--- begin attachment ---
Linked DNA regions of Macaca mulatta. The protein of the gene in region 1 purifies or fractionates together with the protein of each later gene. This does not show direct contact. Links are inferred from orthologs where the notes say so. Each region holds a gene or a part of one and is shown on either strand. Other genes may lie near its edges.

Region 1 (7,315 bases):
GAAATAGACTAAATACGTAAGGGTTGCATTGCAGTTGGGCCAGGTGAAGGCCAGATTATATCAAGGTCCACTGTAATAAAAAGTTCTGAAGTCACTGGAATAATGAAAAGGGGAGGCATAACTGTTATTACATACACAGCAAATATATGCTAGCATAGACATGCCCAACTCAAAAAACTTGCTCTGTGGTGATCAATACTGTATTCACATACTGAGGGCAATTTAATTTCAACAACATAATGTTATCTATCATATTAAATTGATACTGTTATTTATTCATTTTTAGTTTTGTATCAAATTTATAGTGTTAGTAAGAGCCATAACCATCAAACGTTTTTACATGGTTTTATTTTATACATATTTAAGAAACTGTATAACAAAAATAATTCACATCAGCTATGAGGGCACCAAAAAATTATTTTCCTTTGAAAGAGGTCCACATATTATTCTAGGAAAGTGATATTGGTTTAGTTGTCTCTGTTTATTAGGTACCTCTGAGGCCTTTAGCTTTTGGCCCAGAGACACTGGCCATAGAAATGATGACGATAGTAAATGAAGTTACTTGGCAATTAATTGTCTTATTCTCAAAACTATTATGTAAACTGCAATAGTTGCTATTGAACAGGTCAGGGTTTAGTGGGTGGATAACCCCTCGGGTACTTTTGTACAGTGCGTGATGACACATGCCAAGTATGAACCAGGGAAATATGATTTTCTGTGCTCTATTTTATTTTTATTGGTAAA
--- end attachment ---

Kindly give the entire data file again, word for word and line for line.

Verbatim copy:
Linked DNA regions of Macaca mulatta. The protein of the gene in region 1 purifies or fractionates together with the protein of each later gene. This does not show direct contact. Links are inferred from orthologs where the notes say so. Each region holds a gene or a part of one and is shown on either strand. Other genes may lie near its edges.

Region 1 (7,315 bases):
GAAATAGACTAAATACGTAAGGGTTGCATTGCAGTTGGGCCAGGTGAAGGCCAGATTATATCAAGGTCCACTGTAATAAAAAGTTCTGAAGTCACTGGAATAATGAAAAGGGGAGGCATAACTGTTATTACATACACAGCAAATATATGCTAGCATAGACATGCCCAACTCAAAAAACTTGCTCTGTGGTGATCAATACTGTATTCACATACTGAGGGCAATTTAATTTCAACAACATAATGTTATCTATCATATTAAATTGATACTGTTATTTATTCATTTTTAGTTTTGTATCAAATTTATAGTGTTAGTAAGAGCCATAACCATCAAACGTTTTTACATGGTTTTATTTTATACATATTTAAGAAACTGTATAACAAAAATAATTCACATCAGCTATGAGGGCACCAAAAAATTATTTTCCTTTGAAAGAGGTCCACATATTATTCTAGGAAAGTGATATTGGTTTAGTTGTCTCTGTTTATTAGGTACCTCTGAGGCCTTTAGCTTTTGGCCCAGAGACACTGGCCATAGAAATGATGACGATAGTAAATGAAGTTACTTGGCAATTAATTGTCTTATTCTCAAAACTATTATGTAAACTGCAATAGTTGCTATTGAACAGGTCAGGGTTTAGTGGGTGGATAACCCCTCGGGTACTTTTGTACAGTGCGTGATGACACATGCCAAGTATGAACCAGGGAAATATGATTTTCTGTGCTCTATTTTATTTTTATTGGTAAA